Doorway to the Anatomical Museum, Old Medical School, University of Edinburgh. The Museum is open about one day a month to visitors who are not medical students. I’m excited to finally discover it today!
Anatomy Lecture Hall, view from near the door, Old Medical School, University of Edinburgh
Anatomy Lecture Hall, view from above, Old Medical School, University of Edinburgh
Downstairs foyer of the Anatomical Museum, Old Medical School, University of Edinburgh. It’s full of interesting skeletons, plaster casts, art, and so on, in a lovely vaulted chamber below the the main museum hall.
View in foyer of the Anatomical Museum, Old Medical School, University of Edinburgh
A collection of life masks from men and women of the world, Anatomical Museum collection, Old Medical School, University of Edinburgh
A striking portrait head of Chief Bokani in the Anatomical Museum collection, Old Medical School, University of Edinburgh
Detail of an illustration repoduced from De Humani Corporis… by Andreas Vesalius, 1543, in the hallway to the main display hall. Anatomical Museum collection, Old Medical School, University of Edinburgh
Image of Benjamin Rush hung in the stairwell to the main display hall, Anatomical Museum collection, Old Medical School. Rush attended the University of Edinburgh from 1766 to 1768.
Anatomical Museum, Old Medical School University of Edinburgh, photo credit Scots Magazine. Photography is not allowed without prior arrangement, since there are human specimens and pieces from private collections that do not have permissions granted for general photography scattered among the collection. Among the many, many fascinating objects here, there is a large phrenology display, a discipline now considered pseudoscience but once a cutting edge field of research. In this display, I gaze upon the faces, through their life / death masks, of: Robert Owen, John James Audubon, composers Ernst von Weber and Liszt, Robert the Bruce (skull cast), Sir Walter Scott, Johnathan Swift, Samuel Taylor Coleridge, Alexander Pope, William Wordsworth, Samuel Johnson, William Pitt, Oliver Cromwell, Napoleon Bonaparte, Jean-Paul Marat, William Herschel, Voltaire, John Ross, George Combe, George Washington, and many others.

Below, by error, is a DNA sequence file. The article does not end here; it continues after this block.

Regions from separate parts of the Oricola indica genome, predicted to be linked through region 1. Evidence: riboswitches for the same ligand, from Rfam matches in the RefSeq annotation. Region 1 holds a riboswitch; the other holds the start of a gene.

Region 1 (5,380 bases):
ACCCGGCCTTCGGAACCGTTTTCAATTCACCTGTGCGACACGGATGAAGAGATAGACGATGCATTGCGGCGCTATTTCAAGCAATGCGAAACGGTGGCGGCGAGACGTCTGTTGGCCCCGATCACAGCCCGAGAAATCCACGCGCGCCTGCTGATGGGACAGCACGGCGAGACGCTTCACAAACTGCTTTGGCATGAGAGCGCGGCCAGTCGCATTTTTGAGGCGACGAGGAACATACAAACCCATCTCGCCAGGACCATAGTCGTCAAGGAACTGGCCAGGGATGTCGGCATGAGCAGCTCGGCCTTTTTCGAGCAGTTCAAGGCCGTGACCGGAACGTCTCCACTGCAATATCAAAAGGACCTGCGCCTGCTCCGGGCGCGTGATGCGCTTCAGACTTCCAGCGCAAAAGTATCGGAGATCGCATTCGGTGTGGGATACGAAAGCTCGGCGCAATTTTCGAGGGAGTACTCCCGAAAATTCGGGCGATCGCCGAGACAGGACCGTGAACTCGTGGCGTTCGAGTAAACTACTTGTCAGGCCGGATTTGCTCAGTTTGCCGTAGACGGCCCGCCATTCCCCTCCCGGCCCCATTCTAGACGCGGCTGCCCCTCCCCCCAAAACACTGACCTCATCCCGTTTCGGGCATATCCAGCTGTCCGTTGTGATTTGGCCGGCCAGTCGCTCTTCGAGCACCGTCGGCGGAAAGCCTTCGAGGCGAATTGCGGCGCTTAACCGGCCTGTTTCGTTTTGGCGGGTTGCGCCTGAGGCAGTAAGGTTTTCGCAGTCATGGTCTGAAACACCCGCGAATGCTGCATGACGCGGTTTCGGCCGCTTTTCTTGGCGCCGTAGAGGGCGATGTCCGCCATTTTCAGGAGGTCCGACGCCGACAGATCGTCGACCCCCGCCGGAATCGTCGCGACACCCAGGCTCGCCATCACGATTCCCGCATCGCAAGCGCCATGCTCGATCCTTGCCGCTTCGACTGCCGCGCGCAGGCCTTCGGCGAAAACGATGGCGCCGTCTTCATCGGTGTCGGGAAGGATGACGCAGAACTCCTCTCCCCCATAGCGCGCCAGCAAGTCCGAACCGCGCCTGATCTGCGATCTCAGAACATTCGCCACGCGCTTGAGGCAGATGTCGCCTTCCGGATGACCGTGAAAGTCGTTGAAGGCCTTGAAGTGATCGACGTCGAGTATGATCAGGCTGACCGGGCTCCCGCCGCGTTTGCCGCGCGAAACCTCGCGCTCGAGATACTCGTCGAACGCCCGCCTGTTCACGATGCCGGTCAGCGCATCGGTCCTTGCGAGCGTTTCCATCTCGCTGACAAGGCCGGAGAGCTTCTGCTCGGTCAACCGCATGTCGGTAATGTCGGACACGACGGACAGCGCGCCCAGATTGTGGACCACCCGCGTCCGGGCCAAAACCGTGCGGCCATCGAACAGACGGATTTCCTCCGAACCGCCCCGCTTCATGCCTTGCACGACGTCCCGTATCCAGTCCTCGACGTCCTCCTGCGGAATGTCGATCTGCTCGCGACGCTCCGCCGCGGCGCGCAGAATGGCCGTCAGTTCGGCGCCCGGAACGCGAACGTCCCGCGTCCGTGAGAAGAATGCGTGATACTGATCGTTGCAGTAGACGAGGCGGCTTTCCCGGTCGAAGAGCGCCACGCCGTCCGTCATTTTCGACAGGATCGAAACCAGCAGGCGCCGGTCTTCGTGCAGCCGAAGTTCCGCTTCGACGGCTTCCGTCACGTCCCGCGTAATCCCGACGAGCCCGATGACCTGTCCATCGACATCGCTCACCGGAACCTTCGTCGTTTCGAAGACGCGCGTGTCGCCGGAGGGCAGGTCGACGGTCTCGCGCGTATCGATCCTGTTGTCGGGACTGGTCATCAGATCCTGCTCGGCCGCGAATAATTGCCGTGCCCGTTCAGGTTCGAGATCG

I was naughty only once, and snuck a picture of the life mask of George Combe. Frederick Douglass was a fan of George Combe and wrote glowingly of their meeting. This episode is particularly poignant because phrenology would come to be used to reveal the supposed inferiority of black, Semitic, and other peoples. Evidently, there was no such association to Douglass in 1846. He would have been confident, I think, that Combe’s research would align with what Douglass knew to be true: the rationality and set of capabilities that all humans share.
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